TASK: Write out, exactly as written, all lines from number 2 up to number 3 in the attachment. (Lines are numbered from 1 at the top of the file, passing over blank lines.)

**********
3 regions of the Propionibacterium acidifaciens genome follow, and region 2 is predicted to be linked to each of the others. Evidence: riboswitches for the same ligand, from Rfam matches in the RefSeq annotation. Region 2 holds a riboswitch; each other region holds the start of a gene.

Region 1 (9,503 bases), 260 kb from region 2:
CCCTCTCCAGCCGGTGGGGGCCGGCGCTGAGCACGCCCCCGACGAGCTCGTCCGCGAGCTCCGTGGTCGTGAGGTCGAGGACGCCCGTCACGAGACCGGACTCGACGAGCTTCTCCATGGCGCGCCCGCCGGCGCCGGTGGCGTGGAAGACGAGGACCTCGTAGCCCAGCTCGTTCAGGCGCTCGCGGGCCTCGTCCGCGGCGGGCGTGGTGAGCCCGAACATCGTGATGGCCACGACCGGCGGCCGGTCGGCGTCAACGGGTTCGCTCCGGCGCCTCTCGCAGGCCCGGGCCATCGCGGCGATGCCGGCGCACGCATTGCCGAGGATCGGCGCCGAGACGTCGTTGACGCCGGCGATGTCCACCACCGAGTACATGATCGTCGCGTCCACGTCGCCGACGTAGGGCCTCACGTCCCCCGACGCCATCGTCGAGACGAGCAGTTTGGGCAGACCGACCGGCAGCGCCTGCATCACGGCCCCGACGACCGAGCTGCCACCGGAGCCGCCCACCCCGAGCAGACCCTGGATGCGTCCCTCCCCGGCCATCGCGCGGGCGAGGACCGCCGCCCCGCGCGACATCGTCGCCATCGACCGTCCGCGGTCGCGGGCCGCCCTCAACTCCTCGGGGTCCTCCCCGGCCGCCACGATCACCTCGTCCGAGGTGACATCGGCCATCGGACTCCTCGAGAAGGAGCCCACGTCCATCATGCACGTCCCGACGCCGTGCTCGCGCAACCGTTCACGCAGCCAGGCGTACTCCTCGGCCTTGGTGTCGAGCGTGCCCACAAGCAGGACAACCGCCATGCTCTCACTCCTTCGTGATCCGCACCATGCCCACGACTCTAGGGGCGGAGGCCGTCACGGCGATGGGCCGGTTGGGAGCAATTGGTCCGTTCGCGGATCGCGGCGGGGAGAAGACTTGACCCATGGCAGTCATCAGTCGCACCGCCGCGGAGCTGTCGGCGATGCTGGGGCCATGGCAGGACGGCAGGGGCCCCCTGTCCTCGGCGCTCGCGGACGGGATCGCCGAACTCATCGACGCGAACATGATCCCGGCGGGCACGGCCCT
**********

Region 1 (9,503 bases), 260 kb from region 2:
CCCTCTCCAGCCGGTGGGGGCCGGCGCTGAGCACGCCCCCGACGAGCTCGTCCGCGAGCTCCGTGGTCGTGAGGTCGAGGACGCCCGTCACGAGACCGGACTCGACGAGCTTCTCCATGGCGCGCCCGCCGGCGCCGGTGGCGTGGAAGACGAGGACCTCGTAGCCCAGCTCGTTCAGGCGCTCGCGGGCCTCGTCCGCGGCGGGCGTGGTGAGCCCGAACATCGTGATGGCCACGACCGGCGGCCGGTCGGCGTCAACGGGTTCGCTCCGGCGCCTCTCGCAGGCCCGGGCCATCGCGGCGATGCCGGCGCACGCATTGCCGAGGATCGGCGCCGAGACGTCGTTGACGCCGGCGATGTCCACCACCGAGTACATGATCGTCGCGTCCACGTCGCCGACGTAGGGCCTCACGTCCCCCGACGCCATCGTCGAGACGAGCAGTTTGGGCAGACCGACCGGCAGCGCCTGCATCACGGCCCCGACGACCGAGCTGCCACCGGAGCCGCCCACCCCGAGCAGACCCTGGATGCGTCCCTCCCCGGCCATCGCGCGGGCGAGGACCGCCGCCCCGCGCGACATCGTCGCCATCGACCGTCCGCGGTCGCGGGCCGCCCTCAACTCCTCGGGGTCCTCCCCGGCCGCCACGATCACCTCGTCCGAGGTGACATCGGCCATCGGACTCCTCGAGAAGGAGCCCACGTCCATCATGCACGTCCCGACGCCGTGCTCGCGCAACCGTTCACGCAGCCAGGCGTACTCCTCGGCCTTGGTGTCGAGCGTGCCCACAAGCAGGACAACCGCCATGCTCTCACTCCTTCGTGATCCGCACCATGCCCACGACTCTAGGGGCGGAGGCCGTCACGGCGATGGGCCGGTTGGGAGCAATTGGTCCGTTCGCGGATCGCGGCGGGGAGAAGACTTGACCCATGGCAGTCATCAGTCGCACCGCCGCGGAGCTGTCGGCGATGCTGGGGCCATGGCAGGACGGCAGGGGCCCCCTGTCCTCGGCGCTCGCGGACGGGATCGCCGAACTCATCGACGCGAACATGATCCCGGCGGGCACGGCCCT